English Department to Host Annual Mary Ellen and Jim Wayne Miller Celebration of Writing
- Madeline Kinser
- Tuesday, September 17th, 2019
On October 20th at 2:00 pm in the Kentucky Museum, the WKU English Department will host the twenty-third annual Mary Ellen and Jim Wayne Miller Celebration of Writing. Katy Yocom, author of Three Ways to Disappear, will be the guest writer and judge of this year’s writing competition. The writing competition held as part of the celebration is focused on fiction this year and is open to submissions from English majors or minors as well as students enrolled in creative writing classes. Students can submit their short story (maximum length 15 double-spaced pages) to the English office in Cherry 135. The deadline for submissions is September 20th.
The celebration was originally named after Dr. Jim Wayne Miller, who taught German language and literature at WKU for thirty years until his death in 1996. When his wife, Professor Mary Ellen Miller, who taught poetry for fifty-five years at WKU, passed away, the celebration was renamed to honor both of them. Both Jim Wayne and Mary Ellen Miller were accomplished writers. Jim Wayne Miller is best known for his poetry and books including Copperhead Cane (1964) and The Mountains Have Come Closer (1980). Mary Ellen Miller is best known for her poetry and editorial work. She published a poetry collection called The Poet’s Wife Speaks (2011), and edited Every Leaf a Mirror: A Jim Wayne Miller Reader (2014) with Morris Allen Grubbs.
“The Celebration of Writing represents Mary Ellen and Jim’s wonderful legacy supporting writing in our region,” said Dr. Rob Hale, head of the English Department. “All of our current faculty knew Mary Ellen and appreciate her commitment to writing, to our students, and to WKU. A few of our current students had the pleasure of Mary Ellen’s tutelage and are part of her legendary influence on our graduates.”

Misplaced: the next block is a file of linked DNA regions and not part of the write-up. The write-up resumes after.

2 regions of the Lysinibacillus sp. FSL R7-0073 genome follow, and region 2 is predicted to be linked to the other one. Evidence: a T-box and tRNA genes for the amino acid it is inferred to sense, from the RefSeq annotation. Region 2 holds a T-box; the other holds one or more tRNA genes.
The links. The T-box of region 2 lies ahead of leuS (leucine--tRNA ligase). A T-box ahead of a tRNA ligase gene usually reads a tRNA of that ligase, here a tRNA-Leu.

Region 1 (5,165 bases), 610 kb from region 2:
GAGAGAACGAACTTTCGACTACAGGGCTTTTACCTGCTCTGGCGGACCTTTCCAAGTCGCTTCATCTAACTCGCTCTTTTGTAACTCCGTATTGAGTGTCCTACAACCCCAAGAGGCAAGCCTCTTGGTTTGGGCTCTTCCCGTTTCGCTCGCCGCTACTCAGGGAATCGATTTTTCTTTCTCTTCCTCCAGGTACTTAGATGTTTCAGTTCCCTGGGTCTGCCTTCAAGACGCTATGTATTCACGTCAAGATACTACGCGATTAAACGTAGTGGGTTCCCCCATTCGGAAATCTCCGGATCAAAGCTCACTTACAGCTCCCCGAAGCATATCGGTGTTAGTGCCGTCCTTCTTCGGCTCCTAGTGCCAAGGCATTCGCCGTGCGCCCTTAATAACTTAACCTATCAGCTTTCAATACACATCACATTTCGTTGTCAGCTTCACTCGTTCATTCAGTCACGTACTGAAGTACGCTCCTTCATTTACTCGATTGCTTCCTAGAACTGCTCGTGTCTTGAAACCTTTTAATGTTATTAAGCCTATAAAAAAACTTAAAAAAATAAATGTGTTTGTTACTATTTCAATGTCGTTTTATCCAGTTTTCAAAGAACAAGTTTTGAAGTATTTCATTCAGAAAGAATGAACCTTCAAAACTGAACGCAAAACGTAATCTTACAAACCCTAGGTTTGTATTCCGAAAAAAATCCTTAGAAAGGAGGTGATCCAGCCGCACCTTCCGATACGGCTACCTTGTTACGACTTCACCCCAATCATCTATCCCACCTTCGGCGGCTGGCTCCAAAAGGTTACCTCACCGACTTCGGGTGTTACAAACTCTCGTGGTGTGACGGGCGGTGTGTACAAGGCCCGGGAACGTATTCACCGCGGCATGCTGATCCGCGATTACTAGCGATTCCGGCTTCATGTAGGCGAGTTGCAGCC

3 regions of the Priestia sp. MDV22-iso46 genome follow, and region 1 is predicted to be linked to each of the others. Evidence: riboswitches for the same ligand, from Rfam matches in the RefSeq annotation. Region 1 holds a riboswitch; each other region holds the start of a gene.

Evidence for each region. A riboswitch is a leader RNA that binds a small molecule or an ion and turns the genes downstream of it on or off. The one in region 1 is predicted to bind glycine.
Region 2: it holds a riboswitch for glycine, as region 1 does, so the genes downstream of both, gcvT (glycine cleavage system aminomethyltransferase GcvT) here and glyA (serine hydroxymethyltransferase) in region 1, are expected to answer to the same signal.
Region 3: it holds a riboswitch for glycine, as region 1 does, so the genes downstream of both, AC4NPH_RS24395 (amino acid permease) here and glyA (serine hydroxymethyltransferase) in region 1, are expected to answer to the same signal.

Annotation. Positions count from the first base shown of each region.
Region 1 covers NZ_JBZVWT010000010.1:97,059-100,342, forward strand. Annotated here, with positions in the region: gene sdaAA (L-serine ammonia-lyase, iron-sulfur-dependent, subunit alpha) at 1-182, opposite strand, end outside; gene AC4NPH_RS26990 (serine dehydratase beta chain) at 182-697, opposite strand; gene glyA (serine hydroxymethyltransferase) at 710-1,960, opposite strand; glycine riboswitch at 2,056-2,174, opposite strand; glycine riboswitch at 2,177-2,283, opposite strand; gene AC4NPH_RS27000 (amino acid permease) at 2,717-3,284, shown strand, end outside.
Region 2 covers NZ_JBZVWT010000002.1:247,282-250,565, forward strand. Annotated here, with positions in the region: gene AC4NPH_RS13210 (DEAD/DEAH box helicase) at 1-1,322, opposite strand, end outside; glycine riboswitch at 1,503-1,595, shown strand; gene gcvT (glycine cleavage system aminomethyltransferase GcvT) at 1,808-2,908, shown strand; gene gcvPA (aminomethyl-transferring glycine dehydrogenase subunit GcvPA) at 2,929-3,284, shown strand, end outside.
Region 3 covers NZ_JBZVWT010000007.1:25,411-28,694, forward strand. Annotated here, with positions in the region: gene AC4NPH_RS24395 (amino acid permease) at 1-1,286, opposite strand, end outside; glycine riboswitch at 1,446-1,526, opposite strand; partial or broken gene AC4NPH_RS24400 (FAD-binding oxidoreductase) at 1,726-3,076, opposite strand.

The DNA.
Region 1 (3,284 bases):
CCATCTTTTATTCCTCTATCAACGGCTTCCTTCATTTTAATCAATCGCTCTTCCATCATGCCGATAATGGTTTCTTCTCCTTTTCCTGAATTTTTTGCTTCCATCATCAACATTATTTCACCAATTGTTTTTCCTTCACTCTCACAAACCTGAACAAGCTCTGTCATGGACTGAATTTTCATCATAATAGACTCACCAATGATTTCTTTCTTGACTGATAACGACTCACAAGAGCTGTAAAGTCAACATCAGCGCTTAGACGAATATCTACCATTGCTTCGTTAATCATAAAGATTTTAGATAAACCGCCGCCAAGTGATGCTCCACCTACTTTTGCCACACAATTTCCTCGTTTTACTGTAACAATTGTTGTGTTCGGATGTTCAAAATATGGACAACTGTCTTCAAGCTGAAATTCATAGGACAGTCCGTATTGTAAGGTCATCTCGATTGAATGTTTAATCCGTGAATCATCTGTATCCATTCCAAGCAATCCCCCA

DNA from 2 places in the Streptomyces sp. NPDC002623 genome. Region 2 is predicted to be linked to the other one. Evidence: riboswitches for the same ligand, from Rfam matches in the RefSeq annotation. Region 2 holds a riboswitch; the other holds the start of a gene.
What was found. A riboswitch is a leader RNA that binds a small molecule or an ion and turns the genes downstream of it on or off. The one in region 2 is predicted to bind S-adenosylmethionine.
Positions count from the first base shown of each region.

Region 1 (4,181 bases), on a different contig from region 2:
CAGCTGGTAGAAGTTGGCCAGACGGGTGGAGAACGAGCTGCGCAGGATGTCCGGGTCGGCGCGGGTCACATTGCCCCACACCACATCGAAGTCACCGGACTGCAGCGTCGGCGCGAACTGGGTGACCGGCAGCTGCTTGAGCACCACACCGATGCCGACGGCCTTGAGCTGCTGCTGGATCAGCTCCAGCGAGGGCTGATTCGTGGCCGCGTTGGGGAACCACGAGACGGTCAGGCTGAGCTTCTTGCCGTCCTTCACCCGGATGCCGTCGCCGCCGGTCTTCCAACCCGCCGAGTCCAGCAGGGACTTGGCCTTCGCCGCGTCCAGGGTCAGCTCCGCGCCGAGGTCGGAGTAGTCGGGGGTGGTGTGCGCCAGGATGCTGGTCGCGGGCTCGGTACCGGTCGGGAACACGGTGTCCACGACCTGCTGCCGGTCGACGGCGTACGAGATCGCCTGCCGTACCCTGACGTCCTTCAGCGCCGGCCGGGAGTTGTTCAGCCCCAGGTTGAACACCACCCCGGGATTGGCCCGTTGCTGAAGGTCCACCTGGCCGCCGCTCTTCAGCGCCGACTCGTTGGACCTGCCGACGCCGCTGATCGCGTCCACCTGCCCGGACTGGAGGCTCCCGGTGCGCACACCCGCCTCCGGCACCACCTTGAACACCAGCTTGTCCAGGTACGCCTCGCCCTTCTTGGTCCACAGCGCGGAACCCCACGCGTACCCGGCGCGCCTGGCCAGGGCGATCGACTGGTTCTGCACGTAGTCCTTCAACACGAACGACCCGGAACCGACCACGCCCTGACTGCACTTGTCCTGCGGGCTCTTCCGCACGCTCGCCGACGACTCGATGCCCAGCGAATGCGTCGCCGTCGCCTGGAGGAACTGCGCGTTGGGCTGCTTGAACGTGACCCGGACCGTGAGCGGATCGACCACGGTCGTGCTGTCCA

After twenty-three years, the Mary Ellen and Jim Wayne Miller Celebration of Writing has become an important fixture in the WKU community. Students and faculty alike participate in the celebration and remember the legacies that Jim Wayne and Mary Ellen Miller left behind. Most importantly, it gives students a chance to workshop their submissions with a professor and a guest writer, so it provides a great opportunity for students to improve their writing. Carder Venable was one of last year’s finalists and has had his submission, “My Blood You Shed: A Gay Man’s Libation,” published on Western Kentucky University’s TopSCHOLAR website.
“The Mary Ellen and Jim Wayne Miller Celebration of Writing is such an important event at WKU because it provides a place for students to publish their work outside of Zephyrus, and I believe the more outlets of publication that we have on campus, the better,” said Venable, a junior English for Secondary Teachers major. “I was honored to be a finalist in last year’s competition, and the experience definitely gave me confidence in my own writing and inspired me to seek publication elsewhere.”
Submitting creative work in a competition can be daunting, but the potential rewards and opportunities make it worth taking a chance.
“If you don’t enter the contest, you have a one hundred percent chance of not winning,” said Dr. David Bell, professor of creative writing in the English Department. “If you enter – hey – who knows what could happen? You might win. You might place. You might gain some valuable insight about your work. It sounds like a winner all around.”
More information about the Mary Ellen and Jim Wayne Miller Celebration of Writing can be found on the English Department’s website. For more information about the English Department, please contact Dr. Rob Hale.